Internet safety for kids

RBC | “It was the best of times, it was the worst of times …”
Dickens’ infamous opener has been an accurate description of our world since it was printed in 1859. Wars, recessions and natural disasters continue alongside astounding leaps in science, technology, and human imagination. The explosion of the internet, particularly, has fundamentally changed the way society works, and it looks like there’s no going back.
For parents, this technological saturation of our world has created new concerns about keeping their children safe. From good old “stranger danger” to recent reports of viral “challenges” encouraging self harm, parents should know the risks and teach their kids basic internet safety rules.
The HT interviewed Lee Damuth, Chief Investigator with the 9th Judicial District and member of the Internet Crimes Against Children Taskforce, a partnership between local, state and federal government agencies on some of the best ways parents can be proactive when it comes to keeping kids safe online.

Q: Is there a “Golden Rule” when it comes to internet safety for kids?
A: I believe the most important rule in regards to internet safety for kids is communication. Parents need to be aware of what it is that their children are doing online, what apps, games, social media platforms, etc. they are using, and who they may be communicating with. This is an ongoing type of conversation as things can change quickly in the digital world and something that is popular with kids today may not be so in just a few weeks. Ideally this communication allows for kids to feel comfortable coming to their parents (or other trusted adult) if/when they do come across something online that makes them uncomfortable. While there are options for monitoring apps and software, the reality is that technology will not catch everything so you can’t simply rely on these options.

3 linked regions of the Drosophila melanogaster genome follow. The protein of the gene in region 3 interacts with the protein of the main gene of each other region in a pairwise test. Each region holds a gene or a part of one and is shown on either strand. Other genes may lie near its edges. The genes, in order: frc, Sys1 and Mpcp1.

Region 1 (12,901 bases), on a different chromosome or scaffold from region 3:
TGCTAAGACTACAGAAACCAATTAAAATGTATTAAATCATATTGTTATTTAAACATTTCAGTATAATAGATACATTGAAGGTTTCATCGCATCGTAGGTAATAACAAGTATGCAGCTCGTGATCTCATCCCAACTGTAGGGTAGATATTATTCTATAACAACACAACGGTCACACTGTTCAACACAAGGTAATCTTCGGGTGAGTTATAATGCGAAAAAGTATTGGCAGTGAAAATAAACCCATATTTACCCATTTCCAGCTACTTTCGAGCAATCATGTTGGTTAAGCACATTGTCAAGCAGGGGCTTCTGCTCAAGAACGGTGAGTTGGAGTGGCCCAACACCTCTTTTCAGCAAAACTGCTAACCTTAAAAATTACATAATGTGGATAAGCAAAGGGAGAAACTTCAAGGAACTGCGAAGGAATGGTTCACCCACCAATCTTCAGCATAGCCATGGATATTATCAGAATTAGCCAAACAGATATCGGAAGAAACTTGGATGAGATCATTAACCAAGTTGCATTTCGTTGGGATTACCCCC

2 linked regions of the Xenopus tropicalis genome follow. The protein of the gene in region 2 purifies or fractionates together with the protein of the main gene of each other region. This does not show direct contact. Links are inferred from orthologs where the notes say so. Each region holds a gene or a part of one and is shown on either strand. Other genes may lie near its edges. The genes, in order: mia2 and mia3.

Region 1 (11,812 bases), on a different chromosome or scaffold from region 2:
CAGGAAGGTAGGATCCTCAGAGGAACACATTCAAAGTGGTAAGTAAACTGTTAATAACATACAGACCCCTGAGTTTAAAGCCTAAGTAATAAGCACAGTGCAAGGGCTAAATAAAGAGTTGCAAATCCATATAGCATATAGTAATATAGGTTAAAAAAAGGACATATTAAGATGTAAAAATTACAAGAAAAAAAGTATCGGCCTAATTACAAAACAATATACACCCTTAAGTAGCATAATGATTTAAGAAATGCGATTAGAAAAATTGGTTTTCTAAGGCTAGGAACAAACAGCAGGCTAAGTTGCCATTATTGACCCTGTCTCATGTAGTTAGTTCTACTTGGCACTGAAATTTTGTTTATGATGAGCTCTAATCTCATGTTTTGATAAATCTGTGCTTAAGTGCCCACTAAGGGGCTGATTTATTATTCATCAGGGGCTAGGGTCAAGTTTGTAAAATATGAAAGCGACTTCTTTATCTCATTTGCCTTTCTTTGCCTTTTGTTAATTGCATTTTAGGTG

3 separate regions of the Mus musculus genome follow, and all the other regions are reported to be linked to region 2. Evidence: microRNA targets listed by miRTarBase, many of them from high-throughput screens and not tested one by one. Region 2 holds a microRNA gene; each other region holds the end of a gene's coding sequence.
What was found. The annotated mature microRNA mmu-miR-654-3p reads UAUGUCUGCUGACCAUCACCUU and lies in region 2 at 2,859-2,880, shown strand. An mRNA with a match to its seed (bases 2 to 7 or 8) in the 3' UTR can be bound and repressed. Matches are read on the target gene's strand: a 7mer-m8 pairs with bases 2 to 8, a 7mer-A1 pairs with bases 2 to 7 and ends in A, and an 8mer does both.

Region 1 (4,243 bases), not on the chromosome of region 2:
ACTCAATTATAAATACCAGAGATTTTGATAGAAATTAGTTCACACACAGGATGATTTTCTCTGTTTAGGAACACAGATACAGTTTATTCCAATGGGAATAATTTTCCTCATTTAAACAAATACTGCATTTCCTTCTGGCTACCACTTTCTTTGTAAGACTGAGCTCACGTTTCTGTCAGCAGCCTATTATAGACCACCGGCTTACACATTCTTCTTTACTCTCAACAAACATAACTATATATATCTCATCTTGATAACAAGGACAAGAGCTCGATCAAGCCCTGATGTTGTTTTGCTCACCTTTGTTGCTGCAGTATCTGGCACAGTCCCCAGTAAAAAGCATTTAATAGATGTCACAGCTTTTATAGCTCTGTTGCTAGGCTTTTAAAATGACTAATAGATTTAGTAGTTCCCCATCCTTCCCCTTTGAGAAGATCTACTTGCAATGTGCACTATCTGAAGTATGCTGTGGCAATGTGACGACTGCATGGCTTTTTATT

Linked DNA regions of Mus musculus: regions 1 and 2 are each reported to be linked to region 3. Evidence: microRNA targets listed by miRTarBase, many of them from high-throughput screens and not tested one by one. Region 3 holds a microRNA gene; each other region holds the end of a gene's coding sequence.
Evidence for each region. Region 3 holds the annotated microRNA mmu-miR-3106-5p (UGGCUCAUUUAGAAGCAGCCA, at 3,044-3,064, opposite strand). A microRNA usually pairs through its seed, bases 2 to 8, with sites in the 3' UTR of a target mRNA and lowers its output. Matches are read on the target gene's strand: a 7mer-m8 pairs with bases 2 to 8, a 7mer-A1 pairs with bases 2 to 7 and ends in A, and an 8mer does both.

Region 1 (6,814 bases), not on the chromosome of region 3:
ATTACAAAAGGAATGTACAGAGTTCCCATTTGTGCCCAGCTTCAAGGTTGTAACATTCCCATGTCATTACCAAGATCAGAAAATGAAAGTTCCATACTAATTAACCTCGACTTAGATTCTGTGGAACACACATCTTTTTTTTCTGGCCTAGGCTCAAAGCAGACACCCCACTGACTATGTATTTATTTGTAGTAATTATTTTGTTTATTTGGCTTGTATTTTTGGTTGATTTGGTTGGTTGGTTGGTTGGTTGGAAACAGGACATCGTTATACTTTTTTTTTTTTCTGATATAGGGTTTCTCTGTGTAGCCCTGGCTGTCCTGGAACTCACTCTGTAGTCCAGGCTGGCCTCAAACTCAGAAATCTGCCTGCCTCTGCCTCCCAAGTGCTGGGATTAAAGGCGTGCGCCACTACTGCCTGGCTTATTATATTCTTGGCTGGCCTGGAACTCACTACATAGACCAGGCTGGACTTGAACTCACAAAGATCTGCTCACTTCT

Q: How can parents educate themselves on the dangers of the internet (without just wanting to toss their whole computer out the window?)
A: There are a few good resources for parents and child internet safety. I actually do presentations on this very topic and can present at schools during parent’s nights, to church groups, or to any other parent’s group that would want to schedule something. Further, the ICAC taskforce partners with the National Center for Missing and Exploited Children which runs the website Netsmartz.org. There you can find information for parents, teachers, and other community members. Another great resource is Common Sense Media at commonsensemedia.org. This organization has tips for parents and also does reviews of apps, games, TV shows, and movies in regards to how appropriate the media is for children. This is a good place to turn if your child tells you about a new app or game they are into.

Q: We recently witnessed a moral panic surrounding “Momo,” though there appears to be no legitimate evidence that this character was actually inserted into children’s videos on YouTube Kids. What are your thoughts on this situation?